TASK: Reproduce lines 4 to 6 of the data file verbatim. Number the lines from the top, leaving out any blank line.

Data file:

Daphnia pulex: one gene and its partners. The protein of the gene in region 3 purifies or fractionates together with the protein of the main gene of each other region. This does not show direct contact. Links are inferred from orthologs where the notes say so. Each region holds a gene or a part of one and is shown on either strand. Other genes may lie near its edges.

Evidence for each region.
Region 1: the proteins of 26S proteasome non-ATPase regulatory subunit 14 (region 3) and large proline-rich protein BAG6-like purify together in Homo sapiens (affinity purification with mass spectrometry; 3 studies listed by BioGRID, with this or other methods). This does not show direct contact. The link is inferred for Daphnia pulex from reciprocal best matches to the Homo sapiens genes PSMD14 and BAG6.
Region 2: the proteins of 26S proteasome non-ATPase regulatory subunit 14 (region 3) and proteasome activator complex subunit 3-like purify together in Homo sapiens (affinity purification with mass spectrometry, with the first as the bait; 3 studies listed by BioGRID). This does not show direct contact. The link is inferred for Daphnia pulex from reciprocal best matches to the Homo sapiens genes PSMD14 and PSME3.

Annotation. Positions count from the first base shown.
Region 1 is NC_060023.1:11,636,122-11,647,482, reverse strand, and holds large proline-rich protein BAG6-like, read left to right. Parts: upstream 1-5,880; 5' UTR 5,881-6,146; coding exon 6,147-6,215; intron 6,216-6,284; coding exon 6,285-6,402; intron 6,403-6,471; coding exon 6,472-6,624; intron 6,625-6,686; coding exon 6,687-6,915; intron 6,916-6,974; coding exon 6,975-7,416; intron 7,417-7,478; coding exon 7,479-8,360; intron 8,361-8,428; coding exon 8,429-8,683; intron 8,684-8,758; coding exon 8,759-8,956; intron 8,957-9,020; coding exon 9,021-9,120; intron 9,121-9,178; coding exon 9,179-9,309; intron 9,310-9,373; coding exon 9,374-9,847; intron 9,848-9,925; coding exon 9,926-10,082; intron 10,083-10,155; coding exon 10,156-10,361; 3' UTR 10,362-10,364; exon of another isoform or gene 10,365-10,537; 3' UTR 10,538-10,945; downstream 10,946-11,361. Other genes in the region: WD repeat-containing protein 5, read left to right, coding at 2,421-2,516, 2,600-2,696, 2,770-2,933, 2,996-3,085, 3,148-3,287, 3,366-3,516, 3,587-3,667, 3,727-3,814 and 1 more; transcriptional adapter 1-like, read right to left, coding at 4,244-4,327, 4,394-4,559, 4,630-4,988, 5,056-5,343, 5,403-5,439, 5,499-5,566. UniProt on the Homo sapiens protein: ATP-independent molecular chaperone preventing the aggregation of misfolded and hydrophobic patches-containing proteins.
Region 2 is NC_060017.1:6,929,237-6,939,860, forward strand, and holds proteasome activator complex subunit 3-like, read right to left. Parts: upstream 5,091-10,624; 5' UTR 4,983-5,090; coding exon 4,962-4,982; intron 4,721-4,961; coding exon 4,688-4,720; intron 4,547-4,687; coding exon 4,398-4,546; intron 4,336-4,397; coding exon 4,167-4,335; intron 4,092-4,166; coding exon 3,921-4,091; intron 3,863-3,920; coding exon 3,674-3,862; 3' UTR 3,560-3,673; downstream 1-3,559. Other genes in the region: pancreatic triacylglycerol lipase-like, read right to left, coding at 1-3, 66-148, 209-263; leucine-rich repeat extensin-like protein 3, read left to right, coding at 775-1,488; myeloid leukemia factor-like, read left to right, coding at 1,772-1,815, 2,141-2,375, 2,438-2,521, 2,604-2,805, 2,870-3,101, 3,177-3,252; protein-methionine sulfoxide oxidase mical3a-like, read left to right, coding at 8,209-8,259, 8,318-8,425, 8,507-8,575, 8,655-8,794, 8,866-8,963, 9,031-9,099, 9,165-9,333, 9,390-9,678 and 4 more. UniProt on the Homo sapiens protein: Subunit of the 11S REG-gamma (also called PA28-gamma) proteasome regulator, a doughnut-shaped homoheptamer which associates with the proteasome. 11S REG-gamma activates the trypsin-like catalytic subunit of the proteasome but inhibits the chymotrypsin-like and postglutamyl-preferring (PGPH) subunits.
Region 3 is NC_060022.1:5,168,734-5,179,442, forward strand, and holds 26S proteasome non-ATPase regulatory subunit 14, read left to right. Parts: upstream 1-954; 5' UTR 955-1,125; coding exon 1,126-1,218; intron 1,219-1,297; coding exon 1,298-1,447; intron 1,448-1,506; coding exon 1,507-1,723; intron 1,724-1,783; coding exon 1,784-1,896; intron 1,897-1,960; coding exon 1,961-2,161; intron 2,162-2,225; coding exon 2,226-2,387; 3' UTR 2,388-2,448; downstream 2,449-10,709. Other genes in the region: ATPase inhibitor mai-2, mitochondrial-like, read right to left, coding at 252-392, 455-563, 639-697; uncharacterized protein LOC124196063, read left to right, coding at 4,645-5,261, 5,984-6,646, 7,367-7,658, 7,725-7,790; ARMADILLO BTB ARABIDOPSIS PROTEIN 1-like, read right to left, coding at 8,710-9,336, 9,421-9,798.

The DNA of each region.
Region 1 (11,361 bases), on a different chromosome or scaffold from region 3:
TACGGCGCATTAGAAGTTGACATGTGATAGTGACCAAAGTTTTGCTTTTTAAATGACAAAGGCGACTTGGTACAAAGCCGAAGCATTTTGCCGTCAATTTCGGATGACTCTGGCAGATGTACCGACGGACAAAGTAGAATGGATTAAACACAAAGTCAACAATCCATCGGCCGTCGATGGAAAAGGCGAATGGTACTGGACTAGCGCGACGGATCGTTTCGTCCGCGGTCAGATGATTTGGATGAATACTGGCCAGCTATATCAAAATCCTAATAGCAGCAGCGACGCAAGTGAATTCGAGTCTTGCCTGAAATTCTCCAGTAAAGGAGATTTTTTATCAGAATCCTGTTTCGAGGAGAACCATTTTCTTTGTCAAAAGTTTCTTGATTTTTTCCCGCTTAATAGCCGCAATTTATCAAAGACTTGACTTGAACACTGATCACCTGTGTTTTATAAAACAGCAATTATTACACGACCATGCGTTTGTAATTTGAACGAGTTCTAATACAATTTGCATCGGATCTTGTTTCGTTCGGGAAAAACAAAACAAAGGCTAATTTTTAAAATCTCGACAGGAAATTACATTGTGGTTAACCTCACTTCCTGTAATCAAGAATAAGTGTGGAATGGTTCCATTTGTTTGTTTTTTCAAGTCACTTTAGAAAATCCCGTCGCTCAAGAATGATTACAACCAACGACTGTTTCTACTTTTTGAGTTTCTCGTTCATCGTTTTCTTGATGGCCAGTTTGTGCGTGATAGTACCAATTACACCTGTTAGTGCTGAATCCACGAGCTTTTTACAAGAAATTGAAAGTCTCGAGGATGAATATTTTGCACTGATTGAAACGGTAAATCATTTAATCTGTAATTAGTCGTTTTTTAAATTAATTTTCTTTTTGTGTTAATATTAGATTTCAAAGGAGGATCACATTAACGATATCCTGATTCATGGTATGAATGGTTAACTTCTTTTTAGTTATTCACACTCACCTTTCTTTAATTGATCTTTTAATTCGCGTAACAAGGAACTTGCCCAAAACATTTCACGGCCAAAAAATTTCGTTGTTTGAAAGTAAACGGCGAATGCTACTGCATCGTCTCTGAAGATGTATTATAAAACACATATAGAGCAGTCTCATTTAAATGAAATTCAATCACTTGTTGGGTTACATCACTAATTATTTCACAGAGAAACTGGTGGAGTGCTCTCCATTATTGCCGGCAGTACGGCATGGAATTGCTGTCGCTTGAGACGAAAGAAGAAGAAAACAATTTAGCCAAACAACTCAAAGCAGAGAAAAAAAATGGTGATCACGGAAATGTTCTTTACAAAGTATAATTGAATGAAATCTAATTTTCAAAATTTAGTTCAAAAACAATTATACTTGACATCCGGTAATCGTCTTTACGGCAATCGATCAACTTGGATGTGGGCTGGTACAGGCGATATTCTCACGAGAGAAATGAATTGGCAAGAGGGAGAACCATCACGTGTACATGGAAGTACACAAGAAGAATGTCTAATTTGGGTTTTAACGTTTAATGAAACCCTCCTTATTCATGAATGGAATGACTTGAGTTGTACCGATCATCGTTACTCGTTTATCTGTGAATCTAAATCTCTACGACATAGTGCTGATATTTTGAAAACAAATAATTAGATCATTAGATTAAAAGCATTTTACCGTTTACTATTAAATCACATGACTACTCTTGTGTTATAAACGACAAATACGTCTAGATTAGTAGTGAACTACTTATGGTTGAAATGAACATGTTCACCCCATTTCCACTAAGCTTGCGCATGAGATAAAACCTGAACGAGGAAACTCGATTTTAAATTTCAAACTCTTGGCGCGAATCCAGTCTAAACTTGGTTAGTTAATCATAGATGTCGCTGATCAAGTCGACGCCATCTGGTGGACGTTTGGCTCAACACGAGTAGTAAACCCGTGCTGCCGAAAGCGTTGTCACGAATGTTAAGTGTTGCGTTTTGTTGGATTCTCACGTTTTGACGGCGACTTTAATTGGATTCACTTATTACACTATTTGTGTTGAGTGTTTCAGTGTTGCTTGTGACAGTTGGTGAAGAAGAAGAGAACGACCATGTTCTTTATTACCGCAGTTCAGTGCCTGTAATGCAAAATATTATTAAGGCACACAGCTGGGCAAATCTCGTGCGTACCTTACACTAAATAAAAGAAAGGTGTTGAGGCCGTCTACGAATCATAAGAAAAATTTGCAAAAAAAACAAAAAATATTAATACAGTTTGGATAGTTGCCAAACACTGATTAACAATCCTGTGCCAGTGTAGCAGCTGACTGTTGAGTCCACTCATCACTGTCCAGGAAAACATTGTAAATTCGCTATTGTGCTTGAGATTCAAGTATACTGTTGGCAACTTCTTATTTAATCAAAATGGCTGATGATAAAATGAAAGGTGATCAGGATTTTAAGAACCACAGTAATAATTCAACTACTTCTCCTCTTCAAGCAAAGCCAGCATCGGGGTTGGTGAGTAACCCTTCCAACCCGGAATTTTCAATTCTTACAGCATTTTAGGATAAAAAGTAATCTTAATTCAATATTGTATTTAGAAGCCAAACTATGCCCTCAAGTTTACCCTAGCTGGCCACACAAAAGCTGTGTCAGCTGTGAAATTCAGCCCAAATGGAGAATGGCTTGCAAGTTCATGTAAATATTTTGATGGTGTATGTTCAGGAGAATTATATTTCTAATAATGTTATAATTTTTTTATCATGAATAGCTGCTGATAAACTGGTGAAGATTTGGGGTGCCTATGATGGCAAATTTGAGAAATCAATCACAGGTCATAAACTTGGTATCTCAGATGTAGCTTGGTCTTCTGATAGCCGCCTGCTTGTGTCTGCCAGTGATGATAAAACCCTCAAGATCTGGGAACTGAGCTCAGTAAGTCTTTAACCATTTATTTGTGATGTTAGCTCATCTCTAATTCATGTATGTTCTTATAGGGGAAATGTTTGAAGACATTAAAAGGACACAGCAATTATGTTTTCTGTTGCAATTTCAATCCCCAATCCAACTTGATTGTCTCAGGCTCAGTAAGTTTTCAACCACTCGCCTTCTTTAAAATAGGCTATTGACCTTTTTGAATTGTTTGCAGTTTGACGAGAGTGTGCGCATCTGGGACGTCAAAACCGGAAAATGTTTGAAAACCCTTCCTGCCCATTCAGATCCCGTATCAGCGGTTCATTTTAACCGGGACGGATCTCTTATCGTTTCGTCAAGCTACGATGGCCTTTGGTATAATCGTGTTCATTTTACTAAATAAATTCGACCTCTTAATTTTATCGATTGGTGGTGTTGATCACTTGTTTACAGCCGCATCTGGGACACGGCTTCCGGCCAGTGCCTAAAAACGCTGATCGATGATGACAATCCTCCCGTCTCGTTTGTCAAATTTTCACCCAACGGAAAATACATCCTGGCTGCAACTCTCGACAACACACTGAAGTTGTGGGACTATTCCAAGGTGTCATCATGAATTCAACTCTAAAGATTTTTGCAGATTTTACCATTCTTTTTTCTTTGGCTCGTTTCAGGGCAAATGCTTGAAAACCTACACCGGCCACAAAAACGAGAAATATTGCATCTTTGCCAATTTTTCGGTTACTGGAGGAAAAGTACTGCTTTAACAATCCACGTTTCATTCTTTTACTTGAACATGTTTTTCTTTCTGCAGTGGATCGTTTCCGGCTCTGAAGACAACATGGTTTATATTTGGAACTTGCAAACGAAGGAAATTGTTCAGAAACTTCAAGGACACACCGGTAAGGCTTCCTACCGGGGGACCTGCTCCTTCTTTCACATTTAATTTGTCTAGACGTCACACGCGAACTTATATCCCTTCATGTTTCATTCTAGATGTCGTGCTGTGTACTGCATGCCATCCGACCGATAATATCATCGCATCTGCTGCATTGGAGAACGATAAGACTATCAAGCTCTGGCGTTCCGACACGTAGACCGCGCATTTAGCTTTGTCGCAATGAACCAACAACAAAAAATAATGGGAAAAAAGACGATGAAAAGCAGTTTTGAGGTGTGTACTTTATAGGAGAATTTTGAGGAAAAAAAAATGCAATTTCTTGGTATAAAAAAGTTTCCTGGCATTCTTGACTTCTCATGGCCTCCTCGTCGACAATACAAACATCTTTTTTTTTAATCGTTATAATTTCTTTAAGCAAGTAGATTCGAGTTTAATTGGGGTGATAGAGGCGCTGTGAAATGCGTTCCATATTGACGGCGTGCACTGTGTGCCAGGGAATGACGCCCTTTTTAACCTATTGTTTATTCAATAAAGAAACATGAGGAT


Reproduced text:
Region 2: the proteins of 26S proteasome non-ATPase regulatory subunit 14 (region 3) and proteasome activator complex subunit 3-like purify together in Homo sapiens (affinity purification with mass spectrometry, with the first as the bait; 3 studies listed by BioGRID). This does not show direct contact. The link is inferred for Daphnia pulex from reciprocal best matches to the Homo sapiens genes PSMD14 and PSME3.

Annotation. Positions count from the first base shown.
Region 1 is NC_060023.1:11,636,122-11,647,482, reverse strand, and holds large proline-rich protein BAG6-like, read left to right. Parts: upstream 1-5,880; 5' UTR 5,881-6,146; coding exon 6,147-6,215; intron 6,216-6,284; coding exon 6,285-6,402; intron 6,403-6,471; coding exon 6,472-6,624; intron 6,625-6,686; coding exon 6,687-6,915; intron 6,916-6,974; coding exon 6,975-7,416; intron 7,417-7,478; coding exon 7,479-8,360; intron 8,361-8,428; coding exon 8,429-8,683; intron 8,684-8,758; coding exon 8,759-8,956; intron 8,957-9,020; coding exon 9,021-9,120; intron 9,121-9,178; coding exon 9,179-9,309; intron 9,310-9,373; coding exon 9,374-9,847; intron 9,848-9,925; coding exon 9,926-10,082; intron 10,083-10,155; coding exon 10,156-10,361; 3' UTR 10,362-10,364; exon of another isoform or gene 10,365-10,537; 3' UTR 10,538-10,945; downstream 10,946-11,361. Other genes in the region: WD repeat-containing protein 5, read left to right, coding at 2,421-2,516, 2,600-2,696, 2,770-2,933, 2,996-3,085, 3,148-3,287, 3,366-3,516, 3,587-3,667, 3,727-3,814 and 1 more; transcriptional adapter 1-like, read right to left, coding at 4,244-4,327, 4,394-4,559, 4,630-4,988, 5,056-5,343, 5,403-5,439, 5,499-5,566. UniProt on the Homo sapiens protein: ATP-independent molecular chaperone preventing the aggregation of misfolded and hydrophobic patches-containing proteins.